On Saturday, forces loyal to Yemen's Presidentkilled at least nine anti-regime protesters and injured 200 others in the capital, Sanaa.
Witnesses and medics say Yemeni forces opened fire to stop the march by tens of thousands of anti-government activists who reached Sanaa on Saturday, after a four-day journey from the city of Taiz, 270 kilometers to the south. Soldiers and police also fired tear gas and used water cannon to block marchers south of the capital.
The 270-kilometer long march, titled "March of Life," began on Wednesday. Moreover, the demonstrators are expected to attend a mass rally to reject the power transition deal which granted Saleh immunity from prosecution in return for resignation.
On Nov. 23, Saleh signed the power transition deal in Saudi Arabia's capital Riyadh. According to the agreement, Saleh handed power to Vice President Abdrabuh Mansur Hadi in return for immunity from prosecution.
Meanwhile, President Ali Abdullah Saleh said he would soon visit the United States ahead of transferring power in February.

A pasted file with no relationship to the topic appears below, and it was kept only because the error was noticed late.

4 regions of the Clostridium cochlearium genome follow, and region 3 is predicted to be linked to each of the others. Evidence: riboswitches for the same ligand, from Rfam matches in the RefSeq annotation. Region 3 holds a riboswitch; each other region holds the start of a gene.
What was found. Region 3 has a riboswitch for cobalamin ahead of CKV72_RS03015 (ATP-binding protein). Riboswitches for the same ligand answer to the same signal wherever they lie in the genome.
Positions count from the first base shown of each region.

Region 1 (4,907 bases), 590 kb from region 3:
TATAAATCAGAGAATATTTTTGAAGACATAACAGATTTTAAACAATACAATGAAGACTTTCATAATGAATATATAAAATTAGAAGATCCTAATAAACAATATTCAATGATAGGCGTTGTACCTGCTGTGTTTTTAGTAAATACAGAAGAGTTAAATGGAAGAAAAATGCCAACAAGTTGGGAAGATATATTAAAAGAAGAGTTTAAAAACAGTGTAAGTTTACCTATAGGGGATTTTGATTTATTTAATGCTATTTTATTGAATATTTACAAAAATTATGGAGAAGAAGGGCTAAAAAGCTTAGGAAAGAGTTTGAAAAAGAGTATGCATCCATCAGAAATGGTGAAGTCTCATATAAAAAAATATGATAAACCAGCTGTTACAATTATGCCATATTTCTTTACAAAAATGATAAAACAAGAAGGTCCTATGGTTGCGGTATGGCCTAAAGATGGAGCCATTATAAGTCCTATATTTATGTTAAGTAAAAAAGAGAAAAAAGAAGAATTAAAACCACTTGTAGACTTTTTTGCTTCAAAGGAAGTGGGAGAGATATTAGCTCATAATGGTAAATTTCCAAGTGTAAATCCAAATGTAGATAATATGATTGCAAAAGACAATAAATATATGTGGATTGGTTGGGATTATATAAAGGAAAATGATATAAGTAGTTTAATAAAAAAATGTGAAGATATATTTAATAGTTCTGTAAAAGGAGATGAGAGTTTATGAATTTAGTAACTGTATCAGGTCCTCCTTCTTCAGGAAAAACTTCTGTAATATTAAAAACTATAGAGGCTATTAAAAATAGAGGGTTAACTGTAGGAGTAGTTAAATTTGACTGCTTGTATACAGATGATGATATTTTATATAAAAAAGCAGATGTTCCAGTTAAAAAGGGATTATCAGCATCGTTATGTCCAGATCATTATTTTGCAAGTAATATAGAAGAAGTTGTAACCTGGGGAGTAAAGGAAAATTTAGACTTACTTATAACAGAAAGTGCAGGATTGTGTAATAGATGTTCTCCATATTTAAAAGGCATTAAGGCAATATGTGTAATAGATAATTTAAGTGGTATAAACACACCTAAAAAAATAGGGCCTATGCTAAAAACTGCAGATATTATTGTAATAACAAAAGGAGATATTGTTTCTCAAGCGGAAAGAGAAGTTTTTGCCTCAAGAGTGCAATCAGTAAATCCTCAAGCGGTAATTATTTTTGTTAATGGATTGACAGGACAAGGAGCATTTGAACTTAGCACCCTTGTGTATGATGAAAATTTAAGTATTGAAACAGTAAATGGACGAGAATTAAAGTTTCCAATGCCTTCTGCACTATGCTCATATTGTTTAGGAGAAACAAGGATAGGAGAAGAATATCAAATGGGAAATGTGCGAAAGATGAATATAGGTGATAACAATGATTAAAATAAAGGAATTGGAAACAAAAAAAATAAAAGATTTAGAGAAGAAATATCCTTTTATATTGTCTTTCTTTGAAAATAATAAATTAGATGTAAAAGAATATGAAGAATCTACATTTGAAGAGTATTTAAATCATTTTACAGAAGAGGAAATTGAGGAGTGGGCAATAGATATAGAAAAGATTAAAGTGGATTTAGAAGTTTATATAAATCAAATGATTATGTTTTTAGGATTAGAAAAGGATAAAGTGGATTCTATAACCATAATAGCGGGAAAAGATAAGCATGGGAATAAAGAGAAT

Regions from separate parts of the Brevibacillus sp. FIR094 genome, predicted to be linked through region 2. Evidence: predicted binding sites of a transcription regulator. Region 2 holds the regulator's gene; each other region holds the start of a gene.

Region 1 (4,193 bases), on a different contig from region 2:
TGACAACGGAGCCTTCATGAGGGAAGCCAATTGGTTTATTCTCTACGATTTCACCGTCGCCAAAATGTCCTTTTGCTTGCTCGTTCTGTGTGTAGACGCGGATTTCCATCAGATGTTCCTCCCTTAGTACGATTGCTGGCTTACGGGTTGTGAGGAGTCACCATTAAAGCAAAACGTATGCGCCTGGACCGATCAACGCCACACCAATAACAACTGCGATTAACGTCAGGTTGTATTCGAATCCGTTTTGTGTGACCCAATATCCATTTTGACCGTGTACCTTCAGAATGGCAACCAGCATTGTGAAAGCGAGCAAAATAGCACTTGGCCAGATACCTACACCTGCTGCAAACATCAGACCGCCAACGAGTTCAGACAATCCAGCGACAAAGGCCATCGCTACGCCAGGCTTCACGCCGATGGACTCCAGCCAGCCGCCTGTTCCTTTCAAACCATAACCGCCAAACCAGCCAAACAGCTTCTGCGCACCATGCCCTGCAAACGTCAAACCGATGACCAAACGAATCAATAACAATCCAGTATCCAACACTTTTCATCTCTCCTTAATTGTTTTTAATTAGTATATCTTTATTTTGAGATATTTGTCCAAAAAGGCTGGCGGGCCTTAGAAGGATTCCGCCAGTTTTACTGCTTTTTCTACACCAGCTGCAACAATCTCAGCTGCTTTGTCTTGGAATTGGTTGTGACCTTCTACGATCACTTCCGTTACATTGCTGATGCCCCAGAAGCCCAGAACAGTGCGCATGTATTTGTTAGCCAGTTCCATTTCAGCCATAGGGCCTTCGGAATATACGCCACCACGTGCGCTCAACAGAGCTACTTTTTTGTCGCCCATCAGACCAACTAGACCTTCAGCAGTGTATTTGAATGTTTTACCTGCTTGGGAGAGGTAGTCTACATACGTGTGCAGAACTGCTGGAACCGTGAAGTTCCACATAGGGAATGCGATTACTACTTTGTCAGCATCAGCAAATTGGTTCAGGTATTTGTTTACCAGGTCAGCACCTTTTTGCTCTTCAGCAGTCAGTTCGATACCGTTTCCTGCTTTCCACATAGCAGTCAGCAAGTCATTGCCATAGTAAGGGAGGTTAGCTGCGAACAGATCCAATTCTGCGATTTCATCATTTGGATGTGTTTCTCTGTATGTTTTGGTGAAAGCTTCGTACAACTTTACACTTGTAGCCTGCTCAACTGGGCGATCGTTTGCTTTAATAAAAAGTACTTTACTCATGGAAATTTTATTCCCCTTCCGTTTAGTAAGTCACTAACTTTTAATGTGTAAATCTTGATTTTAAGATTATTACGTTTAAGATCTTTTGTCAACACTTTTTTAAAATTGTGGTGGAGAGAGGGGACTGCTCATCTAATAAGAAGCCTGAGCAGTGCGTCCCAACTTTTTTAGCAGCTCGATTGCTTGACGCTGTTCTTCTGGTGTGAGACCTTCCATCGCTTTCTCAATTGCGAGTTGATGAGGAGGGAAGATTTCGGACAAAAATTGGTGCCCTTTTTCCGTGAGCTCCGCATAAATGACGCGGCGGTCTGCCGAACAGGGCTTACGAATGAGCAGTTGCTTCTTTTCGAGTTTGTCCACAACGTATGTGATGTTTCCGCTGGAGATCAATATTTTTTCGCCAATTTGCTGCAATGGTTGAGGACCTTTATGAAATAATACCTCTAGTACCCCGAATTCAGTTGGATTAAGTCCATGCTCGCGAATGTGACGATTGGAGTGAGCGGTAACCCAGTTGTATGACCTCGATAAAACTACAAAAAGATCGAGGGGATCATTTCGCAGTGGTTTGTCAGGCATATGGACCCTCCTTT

Speaking in Sanaa, Saleh said he will travel to the U.S. in the coming days: "Not for treatment, because I am well, but in order to create favorable conditions... for the presidential election," set for February 21.
Last week, the U.N. envoy to Yemen said Yemen’s president is in need of medical treatment that will require him to leave the conflict-torn country.
Last month U.N. Secretary-General Ban Ki-moon said that Saleh was planning to come to New York for medical treatment. In the end, Saleh never traveled to the United States.
Western diplomats told Reuters that Washington did not want to issue an entry visa to President Ali Abdullah Saleh.
In respect of the unity government, the national unity government, led by the opposition, on Saturday unveiled its program and made clear the country needs urgent help. "The government is going to try to convince its brother countries and friends to create a special international fund for Yemen," Prime Minister Mohammed Basindawa stated. In addition, the government will set up a fund to present monthly assistances for families of killed and wounded people and to hospitalize the wounded people abroad if required. It will also form committees to contact with youth movements all over the country to discuss and involve them in determining the country's future.
Moreover, Yemeni officials say unidentified gunmen killed British citizen of Yemeni origin and wounded a security officer in a shooting on a vehicle in the southern province of Hadramout on Saturday. One official blamed the attack on highway robbers.